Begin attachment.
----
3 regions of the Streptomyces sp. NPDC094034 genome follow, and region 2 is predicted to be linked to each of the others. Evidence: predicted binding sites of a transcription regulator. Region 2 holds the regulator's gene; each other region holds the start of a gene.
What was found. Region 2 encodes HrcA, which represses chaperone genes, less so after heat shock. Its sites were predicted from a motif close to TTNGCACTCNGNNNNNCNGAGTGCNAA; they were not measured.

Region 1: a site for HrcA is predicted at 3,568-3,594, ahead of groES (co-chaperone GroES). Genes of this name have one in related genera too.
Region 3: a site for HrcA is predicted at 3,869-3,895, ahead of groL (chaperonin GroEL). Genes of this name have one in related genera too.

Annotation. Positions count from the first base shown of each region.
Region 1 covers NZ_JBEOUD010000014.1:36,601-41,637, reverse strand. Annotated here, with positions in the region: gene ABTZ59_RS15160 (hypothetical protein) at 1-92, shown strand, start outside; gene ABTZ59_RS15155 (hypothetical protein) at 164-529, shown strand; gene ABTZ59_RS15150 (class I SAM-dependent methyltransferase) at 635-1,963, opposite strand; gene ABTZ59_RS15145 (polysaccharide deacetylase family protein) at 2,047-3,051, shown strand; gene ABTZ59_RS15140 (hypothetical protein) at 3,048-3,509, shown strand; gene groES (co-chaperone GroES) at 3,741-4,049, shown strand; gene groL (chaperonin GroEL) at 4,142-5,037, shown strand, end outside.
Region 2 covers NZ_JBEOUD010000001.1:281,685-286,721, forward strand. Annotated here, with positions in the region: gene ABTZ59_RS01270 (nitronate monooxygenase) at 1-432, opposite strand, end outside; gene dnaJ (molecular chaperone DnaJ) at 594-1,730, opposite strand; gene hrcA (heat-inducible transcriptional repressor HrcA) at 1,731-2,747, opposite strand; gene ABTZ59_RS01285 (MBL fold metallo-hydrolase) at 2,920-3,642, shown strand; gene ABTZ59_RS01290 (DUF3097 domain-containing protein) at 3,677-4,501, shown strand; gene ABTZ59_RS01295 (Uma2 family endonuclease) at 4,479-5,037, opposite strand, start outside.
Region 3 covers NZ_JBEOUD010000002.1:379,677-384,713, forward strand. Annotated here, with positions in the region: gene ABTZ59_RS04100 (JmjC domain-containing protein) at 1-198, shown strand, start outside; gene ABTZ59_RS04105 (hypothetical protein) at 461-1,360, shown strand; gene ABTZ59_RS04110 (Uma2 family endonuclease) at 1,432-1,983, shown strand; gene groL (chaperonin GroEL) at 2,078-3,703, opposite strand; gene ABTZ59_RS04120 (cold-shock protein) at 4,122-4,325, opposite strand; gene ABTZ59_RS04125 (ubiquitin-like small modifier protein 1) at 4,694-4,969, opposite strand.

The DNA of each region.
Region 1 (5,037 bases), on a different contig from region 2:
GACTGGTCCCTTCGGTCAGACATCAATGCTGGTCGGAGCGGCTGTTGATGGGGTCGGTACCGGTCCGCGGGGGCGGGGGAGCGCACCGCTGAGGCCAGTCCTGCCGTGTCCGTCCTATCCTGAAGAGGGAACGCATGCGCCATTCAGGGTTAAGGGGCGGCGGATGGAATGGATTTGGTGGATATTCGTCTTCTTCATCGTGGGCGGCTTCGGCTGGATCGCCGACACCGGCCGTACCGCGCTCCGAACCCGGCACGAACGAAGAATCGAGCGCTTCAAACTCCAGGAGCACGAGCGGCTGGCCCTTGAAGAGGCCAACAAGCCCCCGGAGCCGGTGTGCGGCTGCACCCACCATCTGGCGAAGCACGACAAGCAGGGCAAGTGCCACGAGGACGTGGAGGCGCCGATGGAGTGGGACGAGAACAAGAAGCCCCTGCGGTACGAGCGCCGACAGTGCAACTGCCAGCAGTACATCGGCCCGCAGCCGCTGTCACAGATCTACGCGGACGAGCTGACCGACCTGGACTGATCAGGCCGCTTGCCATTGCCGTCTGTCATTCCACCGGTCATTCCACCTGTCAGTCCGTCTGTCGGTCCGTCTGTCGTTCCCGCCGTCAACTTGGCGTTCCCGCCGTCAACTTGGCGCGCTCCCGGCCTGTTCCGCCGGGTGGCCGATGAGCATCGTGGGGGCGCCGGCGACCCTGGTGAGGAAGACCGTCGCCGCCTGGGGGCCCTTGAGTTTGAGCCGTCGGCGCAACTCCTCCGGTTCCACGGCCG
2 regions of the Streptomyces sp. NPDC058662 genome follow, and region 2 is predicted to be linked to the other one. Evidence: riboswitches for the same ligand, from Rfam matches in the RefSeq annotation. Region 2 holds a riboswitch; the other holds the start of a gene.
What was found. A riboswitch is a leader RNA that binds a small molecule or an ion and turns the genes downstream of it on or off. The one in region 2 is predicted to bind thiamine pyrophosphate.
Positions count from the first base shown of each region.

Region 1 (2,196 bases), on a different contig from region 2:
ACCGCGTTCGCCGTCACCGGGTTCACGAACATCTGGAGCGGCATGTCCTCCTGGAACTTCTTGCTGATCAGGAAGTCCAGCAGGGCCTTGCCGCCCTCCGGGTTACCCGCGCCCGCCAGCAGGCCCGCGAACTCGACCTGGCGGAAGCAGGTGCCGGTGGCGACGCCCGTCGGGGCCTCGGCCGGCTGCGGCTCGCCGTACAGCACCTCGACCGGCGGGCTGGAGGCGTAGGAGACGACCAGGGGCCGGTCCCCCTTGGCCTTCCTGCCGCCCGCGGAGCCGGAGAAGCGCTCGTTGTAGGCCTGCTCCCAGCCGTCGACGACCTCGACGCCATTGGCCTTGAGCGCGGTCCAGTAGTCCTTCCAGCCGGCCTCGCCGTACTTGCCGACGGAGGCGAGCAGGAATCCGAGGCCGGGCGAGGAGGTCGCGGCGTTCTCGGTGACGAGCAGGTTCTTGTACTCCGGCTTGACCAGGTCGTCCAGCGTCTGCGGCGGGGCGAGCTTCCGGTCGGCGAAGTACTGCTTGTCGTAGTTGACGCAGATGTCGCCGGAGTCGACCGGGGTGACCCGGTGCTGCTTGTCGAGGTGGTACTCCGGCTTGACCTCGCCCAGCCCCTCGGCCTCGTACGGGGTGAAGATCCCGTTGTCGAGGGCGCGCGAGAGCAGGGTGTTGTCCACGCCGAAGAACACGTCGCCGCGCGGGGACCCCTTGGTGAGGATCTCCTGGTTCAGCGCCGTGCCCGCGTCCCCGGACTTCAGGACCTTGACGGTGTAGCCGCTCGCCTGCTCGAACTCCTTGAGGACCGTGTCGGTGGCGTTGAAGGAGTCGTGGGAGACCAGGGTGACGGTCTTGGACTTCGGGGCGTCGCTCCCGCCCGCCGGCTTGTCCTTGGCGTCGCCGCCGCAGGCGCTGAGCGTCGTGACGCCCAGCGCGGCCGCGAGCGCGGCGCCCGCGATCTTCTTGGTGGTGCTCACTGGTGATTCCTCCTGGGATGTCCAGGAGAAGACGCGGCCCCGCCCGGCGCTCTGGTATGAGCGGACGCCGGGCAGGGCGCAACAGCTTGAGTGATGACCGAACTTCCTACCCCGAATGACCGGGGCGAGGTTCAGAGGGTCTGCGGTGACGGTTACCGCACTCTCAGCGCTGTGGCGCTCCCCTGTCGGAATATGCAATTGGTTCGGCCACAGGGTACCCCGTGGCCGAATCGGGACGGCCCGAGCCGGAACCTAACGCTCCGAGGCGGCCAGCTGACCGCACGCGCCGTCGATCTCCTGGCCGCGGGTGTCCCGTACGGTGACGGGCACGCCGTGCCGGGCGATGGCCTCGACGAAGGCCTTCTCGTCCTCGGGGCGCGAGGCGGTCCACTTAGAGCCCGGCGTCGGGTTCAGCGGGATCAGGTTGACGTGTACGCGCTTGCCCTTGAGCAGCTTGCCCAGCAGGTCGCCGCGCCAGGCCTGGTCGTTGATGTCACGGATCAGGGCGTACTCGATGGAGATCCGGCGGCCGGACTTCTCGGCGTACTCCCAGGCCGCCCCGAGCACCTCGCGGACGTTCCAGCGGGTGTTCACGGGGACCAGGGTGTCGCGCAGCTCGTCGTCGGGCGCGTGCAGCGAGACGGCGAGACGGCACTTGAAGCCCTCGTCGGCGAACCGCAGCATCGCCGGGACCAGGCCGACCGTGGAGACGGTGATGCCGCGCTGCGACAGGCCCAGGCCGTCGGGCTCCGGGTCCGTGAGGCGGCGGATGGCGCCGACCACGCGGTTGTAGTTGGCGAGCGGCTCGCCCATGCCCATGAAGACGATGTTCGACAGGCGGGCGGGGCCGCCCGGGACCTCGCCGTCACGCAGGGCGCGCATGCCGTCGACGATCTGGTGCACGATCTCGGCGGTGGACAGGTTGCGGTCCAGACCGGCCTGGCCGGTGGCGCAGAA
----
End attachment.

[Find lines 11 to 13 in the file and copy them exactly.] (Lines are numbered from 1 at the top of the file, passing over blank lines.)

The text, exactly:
GACTGGTCCCTTCGGTCAGACATCAATGCTGGTCGGAGCGGCTGTTGATGGGGTCGGTACCGGTCCGCGGGGGCGGGGGAGCGCACCGCTGAGGCCAGTCCTGCCGTGTCCGTCCTATCCTGAAGAGGGAACGCATGCGCCATTCAGGGTTAAGGGGCGGCGGATGGAATGGATTTGGTGGATATTCGTCTTCTTCATCGTGGGCGGCTTCGGCTGGATCGCCGACACCGGCCGTACCGCGCTCCGAACCCGGCACGAACGAAGAATCGAGCGCTTCAAACTCCAGGAGCACGAGCGGCTGGCCCTTGAAGAGGCCAACAAGCCCCCGGAGCCGGTGTGCGGCTGCACCCACCATCTGGCGAAGCACGACAAGCAGGGCAAGTGCCACGAGGACGTGGAGGCGCCGATGGAGTGGGACGAGAACAAGAAGCCCCTGCGGTACGAGCGCCGACAGTGCAACTGCCAGCAGTACATCGGCCCGCAGCCGCTGTCACAGATCTACGCGGACGAGCTGACCGACCTGGACTGATCAGGCCGCTTGCCATTGCCGTCTGTCATTCCACCGGTCATTCCACCTGTCAGTCCGTCTGTCGGTCCGTCTGTCGTTCCCGCCGTCAACTTGGCGTTCCCGCCGTCAACTTGGCGCGCTCCCGGCCTGTTCCGCCGGGTGGCCGATGAGCATCGTGGGGGCGCCGGCGACCCTGGTGAGGAAGACCGTCGCCGCCTGGGGGCCCTTGAGTTTGAGCCGTCGGCGCAACTCCTCCGGTTCCACGGCCG
2 regions of the Streptomyces sp. NPDC058662 genome follow, and region 2 is predicted to be linked to the other one. Evidence: riboswitches for the same ligand, from Rfam matches in the RefSeq annotation. Region 2 holds a riboswitch; the other holds the start of a gene.
What was found. A riboswitch is a leader RNA that binds a small molecule or an ion and turns the genes downstream of it on or off. The one in region 2 is predicted to bind thiamine pyrophosphate.